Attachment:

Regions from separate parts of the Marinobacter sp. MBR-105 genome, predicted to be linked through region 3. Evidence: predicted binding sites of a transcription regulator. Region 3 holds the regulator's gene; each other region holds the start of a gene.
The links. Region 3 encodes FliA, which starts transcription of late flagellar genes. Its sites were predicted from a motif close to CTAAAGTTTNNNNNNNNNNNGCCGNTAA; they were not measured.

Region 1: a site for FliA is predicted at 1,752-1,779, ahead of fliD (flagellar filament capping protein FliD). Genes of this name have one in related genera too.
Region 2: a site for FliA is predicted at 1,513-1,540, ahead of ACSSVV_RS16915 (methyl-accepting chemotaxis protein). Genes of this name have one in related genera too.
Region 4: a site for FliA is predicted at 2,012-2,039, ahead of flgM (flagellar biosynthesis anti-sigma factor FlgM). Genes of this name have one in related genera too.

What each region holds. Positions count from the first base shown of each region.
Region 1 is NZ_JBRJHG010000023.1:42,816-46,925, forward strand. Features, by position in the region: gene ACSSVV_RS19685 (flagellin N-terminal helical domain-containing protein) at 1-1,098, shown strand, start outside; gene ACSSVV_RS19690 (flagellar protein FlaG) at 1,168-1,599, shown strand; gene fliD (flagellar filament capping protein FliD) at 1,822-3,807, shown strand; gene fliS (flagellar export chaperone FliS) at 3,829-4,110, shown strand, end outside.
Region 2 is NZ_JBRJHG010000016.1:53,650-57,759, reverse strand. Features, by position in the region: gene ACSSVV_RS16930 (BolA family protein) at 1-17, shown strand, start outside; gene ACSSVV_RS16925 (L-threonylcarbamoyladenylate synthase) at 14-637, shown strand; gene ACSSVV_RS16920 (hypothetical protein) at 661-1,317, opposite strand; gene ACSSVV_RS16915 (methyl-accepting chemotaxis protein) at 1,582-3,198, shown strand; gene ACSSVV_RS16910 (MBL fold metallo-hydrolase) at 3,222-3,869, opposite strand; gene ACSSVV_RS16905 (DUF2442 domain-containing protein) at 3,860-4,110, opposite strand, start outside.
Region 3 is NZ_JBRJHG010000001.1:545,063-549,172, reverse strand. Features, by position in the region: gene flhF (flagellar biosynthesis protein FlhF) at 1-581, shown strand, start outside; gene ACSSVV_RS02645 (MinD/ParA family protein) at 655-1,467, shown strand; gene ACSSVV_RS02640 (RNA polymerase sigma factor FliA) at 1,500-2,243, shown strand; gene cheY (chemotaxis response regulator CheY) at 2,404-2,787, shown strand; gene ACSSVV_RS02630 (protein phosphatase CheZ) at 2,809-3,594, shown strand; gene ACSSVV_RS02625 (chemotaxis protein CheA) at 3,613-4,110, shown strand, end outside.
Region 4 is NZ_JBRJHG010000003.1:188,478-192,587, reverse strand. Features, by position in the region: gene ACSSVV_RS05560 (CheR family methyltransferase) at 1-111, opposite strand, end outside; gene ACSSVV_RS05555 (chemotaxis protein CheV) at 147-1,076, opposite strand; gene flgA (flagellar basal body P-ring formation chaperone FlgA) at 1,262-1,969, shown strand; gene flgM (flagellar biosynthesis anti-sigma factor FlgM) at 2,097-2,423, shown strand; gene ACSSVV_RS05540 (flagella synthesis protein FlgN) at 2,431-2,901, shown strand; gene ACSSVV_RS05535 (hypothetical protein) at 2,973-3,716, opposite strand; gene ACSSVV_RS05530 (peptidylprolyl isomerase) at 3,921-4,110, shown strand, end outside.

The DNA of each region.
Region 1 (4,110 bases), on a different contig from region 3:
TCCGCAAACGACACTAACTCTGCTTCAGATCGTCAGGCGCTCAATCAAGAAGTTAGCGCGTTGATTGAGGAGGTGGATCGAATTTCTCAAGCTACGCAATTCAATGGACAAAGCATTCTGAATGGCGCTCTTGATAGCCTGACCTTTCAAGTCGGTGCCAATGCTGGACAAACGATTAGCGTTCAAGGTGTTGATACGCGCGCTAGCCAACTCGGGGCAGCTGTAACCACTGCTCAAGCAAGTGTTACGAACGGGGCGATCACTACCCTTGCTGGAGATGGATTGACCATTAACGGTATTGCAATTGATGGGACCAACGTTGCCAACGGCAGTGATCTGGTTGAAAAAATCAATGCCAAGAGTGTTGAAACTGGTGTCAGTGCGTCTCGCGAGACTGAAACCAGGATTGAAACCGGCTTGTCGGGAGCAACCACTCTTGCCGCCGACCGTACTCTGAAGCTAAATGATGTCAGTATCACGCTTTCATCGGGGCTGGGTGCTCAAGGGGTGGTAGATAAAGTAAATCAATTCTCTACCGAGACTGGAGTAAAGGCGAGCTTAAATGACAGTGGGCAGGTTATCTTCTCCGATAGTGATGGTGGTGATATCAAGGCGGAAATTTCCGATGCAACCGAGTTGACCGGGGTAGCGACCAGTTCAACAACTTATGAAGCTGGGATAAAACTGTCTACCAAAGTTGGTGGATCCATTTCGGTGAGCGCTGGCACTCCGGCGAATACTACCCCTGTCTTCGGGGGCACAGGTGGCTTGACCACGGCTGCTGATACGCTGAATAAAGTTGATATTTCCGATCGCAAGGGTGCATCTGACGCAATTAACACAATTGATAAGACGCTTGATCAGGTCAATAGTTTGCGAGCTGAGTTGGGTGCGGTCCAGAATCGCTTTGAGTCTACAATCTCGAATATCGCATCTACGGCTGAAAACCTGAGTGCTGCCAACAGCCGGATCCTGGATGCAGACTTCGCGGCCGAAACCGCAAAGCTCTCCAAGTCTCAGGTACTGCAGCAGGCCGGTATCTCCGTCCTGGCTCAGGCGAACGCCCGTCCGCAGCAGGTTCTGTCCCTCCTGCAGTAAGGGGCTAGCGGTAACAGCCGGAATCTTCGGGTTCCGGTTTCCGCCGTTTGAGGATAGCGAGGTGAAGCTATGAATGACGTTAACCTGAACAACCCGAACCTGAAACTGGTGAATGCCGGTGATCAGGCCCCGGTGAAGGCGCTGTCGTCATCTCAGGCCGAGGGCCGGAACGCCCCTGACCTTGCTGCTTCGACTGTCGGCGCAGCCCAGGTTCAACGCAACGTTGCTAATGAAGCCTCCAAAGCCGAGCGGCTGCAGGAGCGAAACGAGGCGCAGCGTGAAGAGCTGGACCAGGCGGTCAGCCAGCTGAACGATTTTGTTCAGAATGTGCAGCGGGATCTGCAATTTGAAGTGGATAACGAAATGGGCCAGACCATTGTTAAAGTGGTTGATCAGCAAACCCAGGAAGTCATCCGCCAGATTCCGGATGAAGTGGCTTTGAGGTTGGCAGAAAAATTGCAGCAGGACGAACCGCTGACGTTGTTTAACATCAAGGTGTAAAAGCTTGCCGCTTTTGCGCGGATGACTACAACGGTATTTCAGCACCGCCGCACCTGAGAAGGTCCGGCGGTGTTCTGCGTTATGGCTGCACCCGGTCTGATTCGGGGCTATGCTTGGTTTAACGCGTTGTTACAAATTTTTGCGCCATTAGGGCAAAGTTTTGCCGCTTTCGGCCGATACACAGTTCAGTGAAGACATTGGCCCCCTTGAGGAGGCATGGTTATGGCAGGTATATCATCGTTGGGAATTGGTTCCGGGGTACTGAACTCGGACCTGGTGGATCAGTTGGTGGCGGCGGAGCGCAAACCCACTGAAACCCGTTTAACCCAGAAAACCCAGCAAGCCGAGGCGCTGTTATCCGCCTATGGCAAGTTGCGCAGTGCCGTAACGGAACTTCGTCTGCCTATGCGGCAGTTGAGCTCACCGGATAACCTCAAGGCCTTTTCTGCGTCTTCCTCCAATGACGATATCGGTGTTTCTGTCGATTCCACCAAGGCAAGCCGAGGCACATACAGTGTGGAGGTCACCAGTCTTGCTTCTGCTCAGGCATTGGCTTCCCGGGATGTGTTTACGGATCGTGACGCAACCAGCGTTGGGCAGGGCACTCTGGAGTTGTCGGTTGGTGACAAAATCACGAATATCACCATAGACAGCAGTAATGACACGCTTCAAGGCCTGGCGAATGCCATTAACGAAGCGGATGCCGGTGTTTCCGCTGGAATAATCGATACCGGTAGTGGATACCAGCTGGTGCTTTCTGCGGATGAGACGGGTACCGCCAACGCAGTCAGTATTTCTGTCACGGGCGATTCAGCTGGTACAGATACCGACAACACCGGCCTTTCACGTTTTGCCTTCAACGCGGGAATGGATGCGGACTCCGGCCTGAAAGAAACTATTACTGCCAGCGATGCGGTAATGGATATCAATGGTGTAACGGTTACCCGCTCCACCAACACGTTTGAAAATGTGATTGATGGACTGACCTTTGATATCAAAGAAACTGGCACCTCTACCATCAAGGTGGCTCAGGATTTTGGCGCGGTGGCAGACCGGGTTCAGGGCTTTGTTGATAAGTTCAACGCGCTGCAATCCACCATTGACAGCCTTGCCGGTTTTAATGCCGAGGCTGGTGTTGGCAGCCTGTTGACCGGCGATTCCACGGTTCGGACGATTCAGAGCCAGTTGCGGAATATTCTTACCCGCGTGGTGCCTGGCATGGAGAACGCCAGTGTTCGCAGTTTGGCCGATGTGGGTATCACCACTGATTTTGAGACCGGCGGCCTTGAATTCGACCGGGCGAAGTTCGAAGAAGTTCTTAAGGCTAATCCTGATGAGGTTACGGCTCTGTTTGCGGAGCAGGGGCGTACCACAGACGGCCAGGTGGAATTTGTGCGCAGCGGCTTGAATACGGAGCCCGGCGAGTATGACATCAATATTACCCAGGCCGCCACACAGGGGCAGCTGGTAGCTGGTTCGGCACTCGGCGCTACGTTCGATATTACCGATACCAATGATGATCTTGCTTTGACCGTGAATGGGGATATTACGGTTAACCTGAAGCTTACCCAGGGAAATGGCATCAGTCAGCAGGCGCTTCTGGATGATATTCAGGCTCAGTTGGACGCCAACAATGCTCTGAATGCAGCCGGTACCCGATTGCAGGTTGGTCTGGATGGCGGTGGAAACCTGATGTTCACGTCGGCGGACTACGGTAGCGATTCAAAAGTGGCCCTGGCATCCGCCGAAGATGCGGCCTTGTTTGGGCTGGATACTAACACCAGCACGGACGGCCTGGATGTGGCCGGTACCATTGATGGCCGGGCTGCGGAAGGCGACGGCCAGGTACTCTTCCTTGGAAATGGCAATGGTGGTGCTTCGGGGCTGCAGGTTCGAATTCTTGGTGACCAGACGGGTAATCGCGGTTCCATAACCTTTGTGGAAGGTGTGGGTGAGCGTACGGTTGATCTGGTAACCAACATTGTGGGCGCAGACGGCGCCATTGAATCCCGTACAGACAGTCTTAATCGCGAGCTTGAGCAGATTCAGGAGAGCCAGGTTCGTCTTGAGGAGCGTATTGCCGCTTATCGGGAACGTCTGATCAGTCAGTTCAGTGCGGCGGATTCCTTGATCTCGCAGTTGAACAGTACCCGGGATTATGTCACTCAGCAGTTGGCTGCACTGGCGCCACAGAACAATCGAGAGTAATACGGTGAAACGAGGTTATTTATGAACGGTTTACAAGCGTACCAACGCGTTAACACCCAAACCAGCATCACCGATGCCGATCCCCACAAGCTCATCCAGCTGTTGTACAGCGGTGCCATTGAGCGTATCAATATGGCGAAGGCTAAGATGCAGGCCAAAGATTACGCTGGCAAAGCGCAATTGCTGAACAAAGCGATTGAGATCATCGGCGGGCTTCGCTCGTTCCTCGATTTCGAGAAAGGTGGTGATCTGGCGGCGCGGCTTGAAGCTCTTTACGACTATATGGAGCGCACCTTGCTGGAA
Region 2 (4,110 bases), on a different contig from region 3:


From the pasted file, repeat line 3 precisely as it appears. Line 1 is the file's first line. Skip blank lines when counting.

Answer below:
Region 1: a site for FliA is predicted at 1,752-1,779, ahead of fliD (flagellar filament capping protein FliD). Genes of this name have one in related genera too.